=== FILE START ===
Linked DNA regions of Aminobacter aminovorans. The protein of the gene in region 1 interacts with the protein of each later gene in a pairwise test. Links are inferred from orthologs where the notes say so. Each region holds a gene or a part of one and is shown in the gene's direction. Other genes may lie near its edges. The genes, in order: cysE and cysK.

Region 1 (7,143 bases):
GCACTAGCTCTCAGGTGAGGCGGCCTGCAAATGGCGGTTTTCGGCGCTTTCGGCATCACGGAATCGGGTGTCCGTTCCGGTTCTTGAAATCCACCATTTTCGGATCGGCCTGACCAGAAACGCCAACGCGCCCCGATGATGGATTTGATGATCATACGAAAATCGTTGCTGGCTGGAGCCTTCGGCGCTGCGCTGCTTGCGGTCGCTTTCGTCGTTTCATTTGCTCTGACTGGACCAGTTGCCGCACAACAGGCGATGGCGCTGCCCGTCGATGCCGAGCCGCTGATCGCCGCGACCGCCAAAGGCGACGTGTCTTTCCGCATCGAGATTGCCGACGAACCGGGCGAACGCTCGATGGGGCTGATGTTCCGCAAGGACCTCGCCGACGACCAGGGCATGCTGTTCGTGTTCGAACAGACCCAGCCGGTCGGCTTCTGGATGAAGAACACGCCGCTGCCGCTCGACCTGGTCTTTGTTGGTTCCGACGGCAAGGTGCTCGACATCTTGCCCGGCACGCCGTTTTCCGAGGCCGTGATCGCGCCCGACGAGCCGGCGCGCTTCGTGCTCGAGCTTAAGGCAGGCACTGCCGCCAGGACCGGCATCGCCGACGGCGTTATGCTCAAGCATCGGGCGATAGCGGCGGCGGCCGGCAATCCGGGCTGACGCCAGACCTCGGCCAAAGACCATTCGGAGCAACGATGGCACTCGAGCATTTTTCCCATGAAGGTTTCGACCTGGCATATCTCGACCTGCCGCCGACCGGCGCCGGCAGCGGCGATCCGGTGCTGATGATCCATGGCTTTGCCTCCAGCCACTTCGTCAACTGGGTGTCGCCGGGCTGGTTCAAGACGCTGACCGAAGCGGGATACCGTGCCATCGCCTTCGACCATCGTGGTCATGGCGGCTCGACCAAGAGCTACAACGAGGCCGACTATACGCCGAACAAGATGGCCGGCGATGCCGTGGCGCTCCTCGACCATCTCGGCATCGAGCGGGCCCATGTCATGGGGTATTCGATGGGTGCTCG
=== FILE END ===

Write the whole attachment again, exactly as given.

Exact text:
Linked DNA regions of Aminobacter aminovorans. The protein of the gene in region 1 interacts with the protein of each later gene in a pairwise test. Links are inferred from orthologs where the notes say so. Each region holds a gene or a part of one and is shown in the gene's direction. Other genes may lie near its edges. The genes, in order: cysE and cysK.

Region 1 (7,143 bases):
GCACTAGCTCTCAGGTGAGGCGGCCTGCAAATGGCGGTTTTCGGCGCTTTCGGCATCACGGAATCGGGTGTCCGTTCCGGTTCTTGAAATCCACCATTTTCGGATCGGCCTGACCAGAAACGCCAACGCGCCCCGATGATGGATTTGATGATCATACGAAAATCGTTGCTGGCTGGAGCCTTCGGCGCTGCGCTGCTTGCGGTCGCTTTCGTCGTTTCATTTGCTCTGACTGGACCAGTTGCCGCACAACAGGCGATGGCGCTGCCCGTCGATGCCGAGCCGCTGATCGCCGCGACCGCCAAAGGCGACGTGTCTTTCCGCATCGAGATTGCCGACGAACCGGGCGAACGCTCGATGGGGCTGATGTTCCGCAAGGACCTCGCCGACGACCAGGGCATGCTGTTCGTGTTCGAACAGACCCAGCCGGTCGGCTTCTGGATGAAGAACACGCCGCTGCCGCTCGACCTGGTCTTTGTTGGTTCCGACGGCAAGGTGCTCGACATCTTGCCCGGCACGCCGTTTTCCGAGGCCGTGATCGCGCCCGACGAGCCGGCGCGCTTCGTGCTCGAGCTTAAGGCAGGCACTGCCGCCAGGACCGGCATCGCCGACGGCGTTATGCTCAAGCATCGGGCGATAGCGGCGGCGGCCGGCAATCCGGGCTGACGCCAGACCTCGGCCAAAGACCATTCGGAGCAACGATGGCACTCGAGCATTTTTCCCATGAAGGTTTCGACCTGGCATATCTCGACCTGCCGCCGACCGGCGCCGGCAGCGGCGATCCGGTGCTGATGATCCATGGCTTTGCCTCCAGCCACTTCGTCAACTGGGTGTCGCCGGGCTGGTTCAAGACGCTGACCGAAGCGGGATACCGTGCCATCGCCTTCGACCATCGTGGTCATGGCGGCTCGACCAAGAGCTACAACGAGGCCGACTATACGCCGAACAAGATGGCCGGCGATGCCGTGGCGCTCCTCGACCATCTCGGCATCGAGCGGGCCCATGTCATGGGGTATTCGATGGGTGCTCG